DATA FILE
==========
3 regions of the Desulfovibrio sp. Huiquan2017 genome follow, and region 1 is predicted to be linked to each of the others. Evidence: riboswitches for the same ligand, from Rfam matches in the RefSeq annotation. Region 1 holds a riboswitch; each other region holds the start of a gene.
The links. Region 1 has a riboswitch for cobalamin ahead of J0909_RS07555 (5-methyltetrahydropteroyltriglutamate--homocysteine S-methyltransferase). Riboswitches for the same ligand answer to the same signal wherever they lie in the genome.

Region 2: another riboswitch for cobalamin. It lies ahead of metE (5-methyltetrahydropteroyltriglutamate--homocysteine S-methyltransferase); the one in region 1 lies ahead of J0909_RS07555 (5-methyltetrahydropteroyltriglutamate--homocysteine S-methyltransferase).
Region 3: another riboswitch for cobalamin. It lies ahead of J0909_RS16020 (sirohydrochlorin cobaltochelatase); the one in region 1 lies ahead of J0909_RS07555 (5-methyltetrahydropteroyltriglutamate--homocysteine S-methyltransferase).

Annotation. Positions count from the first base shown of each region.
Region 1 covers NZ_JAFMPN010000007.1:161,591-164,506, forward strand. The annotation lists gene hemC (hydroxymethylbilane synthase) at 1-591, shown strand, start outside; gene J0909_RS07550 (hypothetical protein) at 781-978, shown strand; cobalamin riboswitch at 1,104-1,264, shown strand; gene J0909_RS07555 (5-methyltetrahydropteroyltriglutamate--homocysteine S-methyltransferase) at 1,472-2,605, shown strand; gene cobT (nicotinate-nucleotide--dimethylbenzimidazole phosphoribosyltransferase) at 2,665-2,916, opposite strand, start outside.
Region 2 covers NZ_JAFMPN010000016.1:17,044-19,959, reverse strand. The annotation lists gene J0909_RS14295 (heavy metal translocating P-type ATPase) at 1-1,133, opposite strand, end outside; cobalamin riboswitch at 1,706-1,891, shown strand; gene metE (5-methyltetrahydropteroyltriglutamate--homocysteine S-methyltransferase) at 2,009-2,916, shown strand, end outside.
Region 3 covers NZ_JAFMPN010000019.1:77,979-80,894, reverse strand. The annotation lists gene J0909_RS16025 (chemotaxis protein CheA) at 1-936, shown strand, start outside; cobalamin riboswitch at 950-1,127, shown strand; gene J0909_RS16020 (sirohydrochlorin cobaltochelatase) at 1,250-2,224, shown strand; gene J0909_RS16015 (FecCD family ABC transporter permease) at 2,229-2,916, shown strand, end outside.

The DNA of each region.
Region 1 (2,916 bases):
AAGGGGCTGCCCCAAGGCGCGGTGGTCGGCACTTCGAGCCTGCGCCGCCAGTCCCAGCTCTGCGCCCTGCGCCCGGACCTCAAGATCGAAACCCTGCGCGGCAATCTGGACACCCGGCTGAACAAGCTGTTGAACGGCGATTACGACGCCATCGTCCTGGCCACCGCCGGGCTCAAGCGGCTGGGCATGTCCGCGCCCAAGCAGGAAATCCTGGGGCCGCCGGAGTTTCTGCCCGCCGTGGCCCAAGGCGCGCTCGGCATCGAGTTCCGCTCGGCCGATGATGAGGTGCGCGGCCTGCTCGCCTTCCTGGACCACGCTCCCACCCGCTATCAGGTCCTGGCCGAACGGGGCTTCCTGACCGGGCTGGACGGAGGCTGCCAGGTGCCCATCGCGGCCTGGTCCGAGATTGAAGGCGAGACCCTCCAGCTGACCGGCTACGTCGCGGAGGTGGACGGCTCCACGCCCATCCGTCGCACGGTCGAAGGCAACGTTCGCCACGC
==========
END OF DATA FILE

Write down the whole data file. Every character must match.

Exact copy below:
3 regions of the Desulfovibrio sp. Huiquan2017 genome follow, and region 1 is predicted to be linked to each of the others. Evidence: riboswitches for the same ligand, from Rfam matches in the RefSeq annotation. Region 1 holds a riboswitch; each other region holds the start of a gene.
The links. Region 1 has a riboswitch for cobalamin ahead of J0909_RS07555 (5-methyltetrahydropteroyltriglutamate--homocysteine S-methyltransferase). Riboswitches for the same ligand answer to the same signal wherever they lie in the genome.

Region 2: another riboswitch for cobalamin. It lies ahead of metE (5-methyltetrahydropteroyltriglutamate--homocysteine S-methyltransferase); the one in region 1 lies ahead of J0909_RS07555 (5-methyltetrahydropteroyltriglutamate--homocysteine S-methyltransferase).
Region 3: another riboswitch for cobalamin. It lies ahead of J0909_RS16020 (sirohydrochlorin cobaltochelatase); the one in region 1 lies ahead of J0909_RS07555 (5-methyltetrahydropteroyltriglutamate--homocysteine S-methyltransferase).

Annotation. Positions count from the first base shown of each region.
Region 1 covers NZ_JAFMPN010000007.1:161,591-164,506, forward strand. The annotation lists gene hemC (hydroxymethylbilane synthase) at 1-591, shown strand, start outside; gene J0909_RS07550 (hypothetical protein) at 781-978, shown strand; cobalamin riboswitch at 1,104-1,264, shown strand; gene J0909_RS07555 (5-methyltetrahydropteroyltriglutamate--homocysteine S-methyltransferase) at 1,472-2,605, shown strand; gene cobT (nicotinate-nucleotide--dimethylbenzimidazole phosphoribosyltransferase) at 2,665-2,916, opposite strand, start outside.
Region 2 covers NZ_JAFMPN010000016.1:17,044-19,959, reverse strand. The annotation lists gene J0909_RS14295 (heavy metal translocating P-type ATPase) at 1-1,133, opposite strand, end outside; cobalamin riboswitch at 1,706-1,891, shown strand; gene metE (5-methyltetrahydropteroyltriglutamate--homocysteine S-methyltransferase) at 2,009-2,916, shown strand, end outside.
Region 3 covers NZ_JAFMPN010000019.1:77,979-80,894, reverse strand. The annotation lists gene J0909_RS16025 (chemotaxis protein CheA) at 1-936, shown strand, start outside; cobalamin riboswitch at 950-1,127, shown strand; gene J0909_RS16020 (sirohydrochlorin cobaltochelatase) at 1,250-2,224, shown strand; gene J0909_RS16015 (FecCD family ABC transporter permease) at 2,229-2,916, shown strand, end outside.

The DNA of each region.
Region 1 (2,916 bases):
AAGGGGCTGCCCCAAGGCGCGGTGGTCGGCACTTCGAGCCTGCGCCGCCAGTCCCAGCTCTGCGCCCTGCGCCCGGACCTCAAGATCGAAACCCTGCGCGGCAATCTGGACACCCGGCTGAACAAGCTGTTGAACGGCGATTACGACGCCATCGTCCTGGCCACCGCCGGGCTCAAGCGGCTGGGCATGTCCGCGCCCAAGCAGGAAATCCTGGGGCCGCCGGAGTTTCTGCCCGCCGTGGCCCAAGGCGCGCTCGGCATCGAGTTCCGCTCGGCCGATGATGAGGTGCGCGGCCTGCTCGCCTTCCTGGACCACGCTCCCACCCGCTATCAGGTCCTGGCCGAACGGGGCTTCCTGACCGGGCTGGACGGAGGCTGCCAGGTGCCCATCGCGGCCTGGTCCGAGATTGAAGGCGAGACCCTCCAGCTGACCGGCTACGTCGCGGAGGTGGACGGCTCCACGCCCATCCGTCGCACGGTCGAAGGCAACGTTCGCCACGC